Regional Agency for Health and Healthcare of Emilia-Romagna, Bologna, Italy - MARS 2015 - Risk communication and the Precautionary Principle. HSE_GOV_UK 30/09/12 The Precautionary Principle: Policy and Application. The Precautionary Principle: Policy and Application Ministers agreed that this paper should be published on the ILGRA website.
This paper and all the comments received by ILGRA have been handed over to the Risk Support Team, who have taken over the responsibility for any follow up work on this consultation. Those who responded were notified of this by ILGRA. Summary This paper outlines policy guidelines on the precautionary principle agreed by the Interdepartmental Liaison Group on Risk Assessment (ILGRA). The purpose of the precautionary principle is to create an impetus to take a decision notwithstanding scientific uncertainty about the nature and extent of the risk. Introduction – need for a consistent approach 1. 2. 3. 4.Although it is widely accepted that the precautionary principle should be invoked in deciding how hazardous activities should be addressed, there is considerable debate about what the principle means, and about how it should be applied in practice. 5. 6. 9.
Key Point. PARLEMENT EUROPEEN - Réponse à question P-000887-16 European precautionary principle and TTIP. The precautionary principle is enshrined in European primary law and applied by the Court of Justice in all areas where there are no definitive scientific findings concerning potential risks, affecting consumer protection, food safety or the authorisation of chemicals.
In the US, however, the aftercare principle applies, since the burden of proof that a given product is harmful rests with the official body or individual complainant opposed to its authorisation. 1. Given that the Commission is currently seeking to v conclude a comprehensive free trade agreement; how could it reconcile these two different approaches, through harmonisation or mutual recognition for example?
2. PARLEMENT EUROPEEN - Réponse à question E-010545-15 Reasoned precautionary principle in agriculture. Although GMOs, or genetically modified organisms, have proven to be extremely useful in certain sectors, it is also true that a great deal of conscientiousness must be shown when applying them to agriculture — meaning that the issue of their use is something of a grey area.
As Italy is, in fact, unable to produce enough soya and corn to support itself, the country is forced to import GMOs from abroad in order to maintain its livestock farms, resulting in a troubling reliance on those multinational corporations producing the necessary kinds of feed. A number of proposals have been tabled to use GMOs directly in Italy, a course of action that would make the country utterly reliant on the import of seeds, never mind the need to carry out a comprehensive study on the potential repercussions of intensive use thereof.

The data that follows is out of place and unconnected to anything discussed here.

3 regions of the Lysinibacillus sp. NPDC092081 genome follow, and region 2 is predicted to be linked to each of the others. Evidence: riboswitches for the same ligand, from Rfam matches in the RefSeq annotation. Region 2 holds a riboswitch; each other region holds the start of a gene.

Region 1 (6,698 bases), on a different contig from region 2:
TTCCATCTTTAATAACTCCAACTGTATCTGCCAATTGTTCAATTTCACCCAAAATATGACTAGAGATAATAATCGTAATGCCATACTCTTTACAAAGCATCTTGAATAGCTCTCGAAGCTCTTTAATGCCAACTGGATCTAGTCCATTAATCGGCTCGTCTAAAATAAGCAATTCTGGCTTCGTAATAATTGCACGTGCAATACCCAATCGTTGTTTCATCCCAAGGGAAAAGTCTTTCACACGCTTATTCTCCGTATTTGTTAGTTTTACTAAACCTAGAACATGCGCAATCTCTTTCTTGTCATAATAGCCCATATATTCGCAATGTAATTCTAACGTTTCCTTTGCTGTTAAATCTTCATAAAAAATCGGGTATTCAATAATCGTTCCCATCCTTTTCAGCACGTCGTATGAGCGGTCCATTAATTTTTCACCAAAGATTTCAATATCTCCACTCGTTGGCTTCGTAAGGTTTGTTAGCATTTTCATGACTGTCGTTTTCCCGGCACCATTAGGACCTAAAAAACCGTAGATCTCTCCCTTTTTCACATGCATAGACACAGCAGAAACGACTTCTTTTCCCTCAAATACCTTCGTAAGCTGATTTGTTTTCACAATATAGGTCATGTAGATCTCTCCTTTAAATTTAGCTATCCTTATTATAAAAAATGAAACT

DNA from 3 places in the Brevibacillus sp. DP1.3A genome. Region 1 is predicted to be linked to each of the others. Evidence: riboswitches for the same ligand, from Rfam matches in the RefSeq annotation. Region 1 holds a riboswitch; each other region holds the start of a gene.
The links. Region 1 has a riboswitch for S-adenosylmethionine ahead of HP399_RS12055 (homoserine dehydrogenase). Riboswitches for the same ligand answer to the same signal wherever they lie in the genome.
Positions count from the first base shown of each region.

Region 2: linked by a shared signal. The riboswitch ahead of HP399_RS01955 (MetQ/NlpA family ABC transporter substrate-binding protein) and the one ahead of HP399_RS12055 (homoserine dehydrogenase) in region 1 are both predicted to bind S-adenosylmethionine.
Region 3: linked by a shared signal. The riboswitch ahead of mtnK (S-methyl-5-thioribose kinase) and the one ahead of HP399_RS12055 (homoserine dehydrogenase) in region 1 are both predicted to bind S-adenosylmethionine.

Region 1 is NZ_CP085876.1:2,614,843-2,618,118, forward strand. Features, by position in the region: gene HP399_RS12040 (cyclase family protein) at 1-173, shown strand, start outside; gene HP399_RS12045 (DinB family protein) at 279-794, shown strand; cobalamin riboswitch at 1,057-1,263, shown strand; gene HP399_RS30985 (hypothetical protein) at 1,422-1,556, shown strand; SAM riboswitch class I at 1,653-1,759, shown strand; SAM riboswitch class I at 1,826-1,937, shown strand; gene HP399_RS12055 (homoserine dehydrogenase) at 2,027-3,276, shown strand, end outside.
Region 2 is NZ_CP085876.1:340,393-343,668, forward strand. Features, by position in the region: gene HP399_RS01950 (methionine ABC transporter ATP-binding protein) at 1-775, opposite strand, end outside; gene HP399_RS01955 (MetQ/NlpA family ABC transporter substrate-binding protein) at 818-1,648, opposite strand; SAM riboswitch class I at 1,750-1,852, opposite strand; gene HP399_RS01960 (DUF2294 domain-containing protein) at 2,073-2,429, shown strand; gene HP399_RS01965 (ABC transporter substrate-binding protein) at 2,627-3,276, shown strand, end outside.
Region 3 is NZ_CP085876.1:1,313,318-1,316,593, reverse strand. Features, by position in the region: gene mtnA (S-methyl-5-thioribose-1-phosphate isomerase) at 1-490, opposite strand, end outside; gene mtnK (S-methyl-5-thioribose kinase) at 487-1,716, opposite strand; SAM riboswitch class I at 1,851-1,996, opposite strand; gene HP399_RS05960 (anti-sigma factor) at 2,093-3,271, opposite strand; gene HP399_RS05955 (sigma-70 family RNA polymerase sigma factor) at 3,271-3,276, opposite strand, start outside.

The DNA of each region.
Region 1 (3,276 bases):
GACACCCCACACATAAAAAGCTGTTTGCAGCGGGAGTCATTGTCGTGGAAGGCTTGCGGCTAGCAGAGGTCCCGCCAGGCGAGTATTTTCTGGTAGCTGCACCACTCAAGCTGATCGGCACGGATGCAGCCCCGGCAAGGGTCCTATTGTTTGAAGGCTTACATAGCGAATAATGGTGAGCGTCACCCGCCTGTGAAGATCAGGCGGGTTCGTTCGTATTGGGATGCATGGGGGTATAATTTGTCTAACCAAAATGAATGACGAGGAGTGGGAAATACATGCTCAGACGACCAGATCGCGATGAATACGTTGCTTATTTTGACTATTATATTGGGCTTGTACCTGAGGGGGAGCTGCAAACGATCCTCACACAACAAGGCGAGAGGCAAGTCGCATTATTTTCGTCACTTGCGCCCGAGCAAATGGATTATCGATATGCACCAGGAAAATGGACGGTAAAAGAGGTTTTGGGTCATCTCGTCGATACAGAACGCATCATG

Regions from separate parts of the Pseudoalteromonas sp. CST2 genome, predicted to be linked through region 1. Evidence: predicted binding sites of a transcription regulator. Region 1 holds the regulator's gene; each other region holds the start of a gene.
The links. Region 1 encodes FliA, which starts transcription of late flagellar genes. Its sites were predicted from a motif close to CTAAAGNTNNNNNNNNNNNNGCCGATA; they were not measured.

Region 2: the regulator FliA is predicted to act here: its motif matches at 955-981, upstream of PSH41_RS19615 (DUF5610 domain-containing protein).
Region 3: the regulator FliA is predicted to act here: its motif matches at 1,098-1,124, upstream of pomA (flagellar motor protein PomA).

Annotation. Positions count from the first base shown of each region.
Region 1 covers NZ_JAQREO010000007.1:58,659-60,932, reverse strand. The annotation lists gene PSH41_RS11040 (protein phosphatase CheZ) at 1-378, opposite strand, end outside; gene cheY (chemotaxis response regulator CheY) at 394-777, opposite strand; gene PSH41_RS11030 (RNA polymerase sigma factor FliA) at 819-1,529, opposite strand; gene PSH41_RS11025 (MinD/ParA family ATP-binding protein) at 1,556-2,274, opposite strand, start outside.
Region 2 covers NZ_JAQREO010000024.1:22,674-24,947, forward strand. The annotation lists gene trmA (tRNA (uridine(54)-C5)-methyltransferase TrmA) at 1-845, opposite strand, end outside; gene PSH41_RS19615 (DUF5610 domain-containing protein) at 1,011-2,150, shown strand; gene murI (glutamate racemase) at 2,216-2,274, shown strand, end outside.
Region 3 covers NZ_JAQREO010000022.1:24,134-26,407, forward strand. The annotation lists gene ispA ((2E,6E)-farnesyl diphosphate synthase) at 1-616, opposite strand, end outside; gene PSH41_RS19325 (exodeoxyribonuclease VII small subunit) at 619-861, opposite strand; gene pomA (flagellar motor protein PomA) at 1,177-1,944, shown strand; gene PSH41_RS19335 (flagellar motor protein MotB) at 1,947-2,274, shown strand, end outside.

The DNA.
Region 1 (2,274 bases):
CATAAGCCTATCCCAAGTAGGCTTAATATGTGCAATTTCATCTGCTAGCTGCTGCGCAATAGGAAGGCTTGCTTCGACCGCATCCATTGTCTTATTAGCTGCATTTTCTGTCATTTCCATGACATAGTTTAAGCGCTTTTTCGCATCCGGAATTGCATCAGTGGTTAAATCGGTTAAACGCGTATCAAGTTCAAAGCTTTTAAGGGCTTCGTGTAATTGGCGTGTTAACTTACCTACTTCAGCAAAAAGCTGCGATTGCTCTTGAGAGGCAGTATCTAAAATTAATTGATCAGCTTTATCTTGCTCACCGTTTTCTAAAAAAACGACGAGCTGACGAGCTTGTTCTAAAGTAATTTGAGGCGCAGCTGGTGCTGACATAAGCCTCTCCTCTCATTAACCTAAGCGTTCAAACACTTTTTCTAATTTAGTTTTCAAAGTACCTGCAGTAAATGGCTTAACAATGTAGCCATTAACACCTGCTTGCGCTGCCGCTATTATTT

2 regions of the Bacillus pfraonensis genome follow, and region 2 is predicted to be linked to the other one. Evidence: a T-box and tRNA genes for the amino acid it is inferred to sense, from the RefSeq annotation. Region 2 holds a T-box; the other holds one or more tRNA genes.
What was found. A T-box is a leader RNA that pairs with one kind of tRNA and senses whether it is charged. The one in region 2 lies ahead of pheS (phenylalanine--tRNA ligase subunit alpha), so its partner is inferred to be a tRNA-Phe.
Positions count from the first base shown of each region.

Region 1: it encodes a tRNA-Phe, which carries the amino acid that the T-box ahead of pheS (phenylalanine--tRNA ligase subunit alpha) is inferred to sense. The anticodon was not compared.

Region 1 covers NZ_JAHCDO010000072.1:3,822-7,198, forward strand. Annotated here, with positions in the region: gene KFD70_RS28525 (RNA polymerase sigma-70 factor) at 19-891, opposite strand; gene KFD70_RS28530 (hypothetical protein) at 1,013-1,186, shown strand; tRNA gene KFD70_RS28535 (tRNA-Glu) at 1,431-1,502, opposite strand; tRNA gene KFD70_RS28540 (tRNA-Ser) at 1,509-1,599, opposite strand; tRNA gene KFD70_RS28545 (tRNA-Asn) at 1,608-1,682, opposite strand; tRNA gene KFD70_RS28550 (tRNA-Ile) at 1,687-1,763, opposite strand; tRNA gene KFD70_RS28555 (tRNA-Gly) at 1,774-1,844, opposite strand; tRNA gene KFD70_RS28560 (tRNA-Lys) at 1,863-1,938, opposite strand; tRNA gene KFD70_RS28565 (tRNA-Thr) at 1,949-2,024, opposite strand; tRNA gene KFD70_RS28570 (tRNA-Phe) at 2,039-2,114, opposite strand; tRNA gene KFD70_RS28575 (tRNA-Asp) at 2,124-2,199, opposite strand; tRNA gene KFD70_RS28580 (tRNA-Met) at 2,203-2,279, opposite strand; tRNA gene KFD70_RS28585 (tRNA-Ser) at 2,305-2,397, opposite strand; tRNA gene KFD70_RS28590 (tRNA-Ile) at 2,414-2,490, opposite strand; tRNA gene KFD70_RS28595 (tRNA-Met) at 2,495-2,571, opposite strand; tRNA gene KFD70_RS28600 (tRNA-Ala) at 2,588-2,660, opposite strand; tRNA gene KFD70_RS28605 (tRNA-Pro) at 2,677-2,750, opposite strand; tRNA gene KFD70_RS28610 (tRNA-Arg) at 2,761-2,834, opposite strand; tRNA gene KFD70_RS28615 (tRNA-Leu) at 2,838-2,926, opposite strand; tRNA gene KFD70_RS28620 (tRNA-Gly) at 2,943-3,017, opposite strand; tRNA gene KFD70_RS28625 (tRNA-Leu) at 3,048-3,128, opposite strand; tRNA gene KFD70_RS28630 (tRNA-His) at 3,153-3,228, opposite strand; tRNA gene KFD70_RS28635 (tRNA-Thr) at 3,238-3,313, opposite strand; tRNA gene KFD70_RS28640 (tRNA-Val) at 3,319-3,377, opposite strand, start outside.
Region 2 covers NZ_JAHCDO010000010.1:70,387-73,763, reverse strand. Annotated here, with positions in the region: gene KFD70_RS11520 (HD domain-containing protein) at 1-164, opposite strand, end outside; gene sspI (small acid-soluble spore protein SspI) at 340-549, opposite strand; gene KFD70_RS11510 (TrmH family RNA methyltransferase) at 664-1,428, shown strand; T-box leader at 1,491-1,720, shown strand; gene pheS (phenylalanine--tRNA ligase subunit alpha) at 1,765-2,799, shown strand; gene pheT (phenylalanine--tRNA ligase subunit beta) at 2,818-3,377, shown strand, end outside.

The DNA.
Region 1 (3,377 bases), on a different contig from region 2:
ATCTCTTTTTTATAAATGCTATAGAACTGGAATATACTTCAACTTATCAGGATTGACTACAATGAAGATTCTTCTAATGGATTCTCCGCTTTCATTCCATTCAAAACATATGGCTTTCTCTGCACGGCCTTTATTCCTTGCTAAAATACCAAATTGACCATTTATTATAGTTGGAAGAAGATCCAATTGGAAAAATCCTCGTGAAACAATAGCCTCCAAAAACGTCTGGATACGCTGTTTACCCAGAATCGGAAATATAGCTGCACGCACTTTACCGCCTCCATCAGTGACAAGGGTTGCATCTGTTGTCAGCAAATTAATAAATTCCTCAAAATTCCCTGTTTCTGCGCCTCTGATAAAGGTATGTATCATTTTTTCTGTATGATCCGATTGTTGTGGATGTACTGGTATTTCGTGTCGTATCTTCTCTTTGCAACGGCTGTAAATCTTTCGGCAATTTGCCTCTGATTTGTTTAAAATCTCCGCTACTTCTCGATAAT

PARLEMENT EUROPEEN 10/04/13 Réponse à question N° E-004015-13 Precautionary principle. The precautionary principle is detailed in Article 191 of the Treaty on the Functioning of the European Union (TFEU).
It aims at ensuring a higher level of environmental protection through preventive decision-taking in the case of risk. It also covers consumer policy and EU legislation concerning food and human, animal and plant health. The precautionary principle may be invoked where scientific data do not allow for an objective, definitive evaluation of the risk posed by a given phenomenon, product or process. For this reason, the precautionary principle has been incorporated in the General Product Safety Directive (Recital 1 and Article 8.2 of Directive 2001/95/EC) and the Toy Safety Directive (Recital 38 and Article 39 of Directive 2009/48/EC), thereby requiring Member States to take this principle into account when assessing the risk of products. 1. 2. 3.
EEA - The precautionary principle and false alarms — lessons learned. Part A commences with an analysis of 'false positives' showing that these are few and far between as compared to false negatives and that carefully designed precautionary actions can stimulate innovation, even if the risk turns out not to be real or as serious as initially feared.
The remaining nine chapters address false negatives — lead in petrol, perchlorethylene contaminated water, Minamata disease, occupational beryllium disease, environmental tobacco smoke, vinyl chloride, dibromochloropropane (DBCP), Bisphenol A and dichlorodiphenyltrichlorethane (DDT) — from which three common themes emerge: there was more than sufficient evidence for much earlier action; slow and sometimes obstructive behaviour by businesses whose products endangered workers, the public and the environment; and the value of independent scientific research and risk assessments. Part A - Lessons from health hazards contains the following chapters:
PARLIAMENT_UK 14/02/14 GM foods and application of the precautionary principle in Europe. The Department for Environment, Food and Rural Affairs (DEFRA) believes that GM is one of several technologies necessary to foster a “vibrant sector” in UK agriculture.
But the European Union’s application of the ‘precautionary principle’ has been criticized for holding back development of the technology, despite European Commission reports finding no scientific evidence associating GM organisms with higher risks for the environment or food and feed safety. Launching the inquiry, Andrew Miller MP, Chair of the Science and Technology Committee, said: “GM technology potentially offers an array of benefits, but concerns are being expressed that it is being held back by misuse of the precautionary principle. In this inquiry we will be looking at whether such restrictions are hampering UK scientific competitiveness and whether they are still appropriate in light of the available evidence on the safety of GM.”
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